My ancestors stayed close to home. How close to home? Everyone from my 1st to my 8th great grandparents lived and died in neighboring towns. My roots are all from the "Sannio" area of the Campania region of Italy. Many of my family names are still found in the same towns.

Which of these tools will work best for finding your ancestors on the map?
Which of these tools will work best for finding your ancestors on the map?

That brings me to a set of tools I want to share with you. I consult the Cognomix website all the time. I enter an Italian last name in the search box, and I can see every region, province, and town where that name is found. Not only that—it tells how many families with that name you can find in each region, province, and town.

Here are a handful of tools that show last name distribution in different countries:

If you find a search result that looks promising, look up that person's town on Google Maps or whatever you use. Is the town anywhere near the place where your ancestors lived? Was anything happening at that time in history that might have caused your family to move? Was there an earthquake or epidemic?

If your family stayed put for generations, and this search result lived hours away, keep searching. He's not your man.

15 December 2020

How to Break Through to New Generations

I spent the last 2 weekends building a family tree for a woman who was stuck at the 1st great grandparent level.

I identified the names of EIGHTEEN of her 5th great grandparents. What a rush! It was all thanks to a ton of available vital records for her ancestral Italian hometowns.

Each time I found a new generation, I thought about what I could do to find their parents' names. It struck me that you could make a flowchart of the process—a series of Yes or No questions to tell you where to look next.

Let's see what that would look like. Say you know your immigrant great grandparents' names. You believe you know their birth dates, and you have an idea which town at least one of them came from. (This was the case for my client.)

What do you do next? Start by trying to prove your ancestor's birth date and hometown.

Nothing makes me happier than a set of marriage documents for my 2nd, 3rd, or 4th great grandparents.
Nothing makes me happier than a set of marriage documents for my 2nd, 3rd, or 4th great grandparents.

Can you find their immigration record? If they arrived at the right time, their ship manifest may have their hometown and a parent's name.

Can you find their naturalization papers? These may include their exact date of birth, their hometown, and their father's name.

Can you find their marriage record in their new country? This may include both sets of parents' names.

Can you find their official birth record from their hometown? This may include:

  • their father's name and age at the time
  • their father's father's name
  • the street where they lived
  • their mother's name and age at the time
  • their mother's father's name

They included a father's name to distinguish a person from someone else in town with the same name.

If you found this record, you get to level up! You've reached the 2nd great grandparent level, and you may have a name or 2 from the 3rd great grandparent level.

How can you discover all your 3rd great grandparents on this branch?

Can you find the marriage record of your 2nd great grandparents? This will name all your 3rd great grandparents. It may tell you their ages at the time. It may include the names of their fathers, or their dates of death.

Can you find the death record for a deceased 3rd great grandparent from the marriage record? That should tell you the names of their parents—your 4th great grandparents.

Can you find the marriage record of your 3rd great grandparents? This should name your 4th great grandparents, and may give you a name or 2 of your 5th great grandparents.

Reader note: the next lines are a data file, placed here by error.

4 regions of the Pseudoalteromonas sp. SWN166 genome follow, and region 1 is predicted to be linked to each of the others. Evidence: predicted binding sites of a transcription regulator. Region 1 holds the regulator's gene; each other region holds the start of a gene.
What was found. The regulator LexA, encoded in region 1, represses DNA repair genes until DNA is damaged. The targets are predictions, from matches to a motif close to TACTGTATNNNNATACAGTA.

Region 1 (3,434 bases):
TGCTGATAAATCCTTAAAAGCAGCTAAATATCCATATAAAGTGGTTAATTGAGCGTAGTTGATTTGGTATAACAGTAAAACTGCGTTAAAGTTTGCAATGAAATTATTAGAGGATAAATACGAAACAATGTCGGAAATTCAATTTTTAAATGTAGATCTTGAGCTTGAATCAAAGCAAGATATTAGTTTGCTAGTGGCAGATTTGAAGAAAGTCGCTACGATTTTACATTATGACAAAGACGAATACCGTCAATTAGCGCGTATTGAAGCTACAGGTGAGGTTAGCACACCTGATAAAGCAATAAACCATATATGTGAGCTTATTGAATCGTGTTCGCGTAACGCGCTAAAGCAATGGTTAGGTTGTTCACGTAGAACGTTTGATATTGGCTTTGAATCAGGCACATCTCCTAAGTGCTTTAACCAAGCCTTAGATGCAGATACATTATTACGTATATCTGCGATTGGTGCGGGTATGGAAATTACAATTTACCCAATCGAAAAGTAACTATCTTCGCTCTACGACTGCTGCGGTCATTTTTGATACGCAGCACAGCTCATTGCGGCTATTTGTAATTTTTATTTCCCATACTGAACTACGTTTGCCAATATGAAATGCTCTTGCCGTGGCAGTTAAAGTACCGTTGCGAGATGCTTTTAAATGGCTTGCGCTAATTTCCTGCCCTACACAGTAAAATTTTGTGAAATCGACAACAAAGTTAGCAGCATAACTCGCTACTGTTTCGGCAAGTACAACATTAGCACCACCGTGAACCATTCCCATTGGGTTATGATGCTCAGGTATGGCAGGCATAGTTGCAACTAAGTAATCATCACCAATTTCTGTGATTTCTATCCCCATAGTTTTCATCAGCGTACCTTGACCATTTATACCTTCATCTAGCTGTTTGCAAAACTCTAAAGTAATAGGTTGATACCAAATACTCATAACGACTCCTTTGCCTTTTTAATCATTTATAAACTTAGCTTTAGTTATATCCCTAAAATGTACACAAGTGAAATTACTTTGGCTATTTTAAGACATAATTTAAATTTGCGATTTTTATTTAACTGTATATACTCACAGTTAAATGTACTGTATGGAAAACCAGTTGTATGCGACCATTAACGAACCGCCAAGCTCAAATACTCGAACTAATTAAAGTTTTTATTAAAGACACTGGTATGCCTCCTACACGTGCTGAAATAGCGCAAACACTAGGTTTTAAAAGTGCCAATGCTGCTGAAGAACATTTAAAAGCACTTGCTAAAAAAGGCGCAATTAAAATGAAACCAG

If the records are available, you can climb generation after generation of your family tree.
If the records are available, you can climb generation after generation of your family tree.

Don't Climb Too Fast

Beware of jumping from one ancestor's vital record to their parent's birth record. Let's say you find a birth record with a name that matches your 3rd great grandfather. How can you be sure he's your ancestor? Maybe someone else in town had the same name. That's all too common.

If that birth record doesn't say he later married the name you know for your 3rd great grandmother—you can't be sure you have the right person. You don't want to climb a stranger's family tree, do you?

The logical progression for climbing the tree when you have one ancestor's birth record is to:

  • Find their parents' marriage record. These provide solid information about the earlier generation. You may have to scour several years before you find their marriage.
  • Or find their death records. These will name their spouse (so you know it's the right person) and their parents.

Beware of errors, misspellings, and slightly wrong ages. Keep your mind open to name variations. "Teresa" on someone's death record may be "Maria Teresa" on her own vital records.

Don't overlook the awesome extras that may come with marriage records, at least in Italy. The associated documents may include:

  • the bride and groom's birth records
  • any of their parents' death records
  • their paternal grandfather's death records

The reason for the death records is to prove that a parent is unavailable to consent to the marriage. And if your father was dead, they would want his father to provide consent. So you needed to prove everyone had died.

What a joy it is for us to find their death records. I love it when a marriage is in the sweet spot: Late enough to include the extra records, but early enough to have death records from the 1700s.

Proceed carefully:

  • Rely heavily on marriage records for fuller information.
  • Use death records only when they include the name you already know for the deceased's spouse.
  • Turn to birth records if you already know both their parents' names, or you see their marriage written in the column.

Make no assumptions. Those lead to the types of errors we all hate to find on other people's online family trees.

One final note on marriage records: Pay attention to the town of birth. A bride and groom may come from different towns. In this case, the couple may marry in the bride's town, but live and raise a family in the groom's town. Why? Because the groom is more likely to inherit land and a home.

One birth record said the baby's father was born in this town, but its mother was born in another town. That told me to search the mother's town for this couple's marriage. And that's exactly where I found it.

With care, and the availability of records, you can build up a branch of your family tree several generations in one weekend. I did!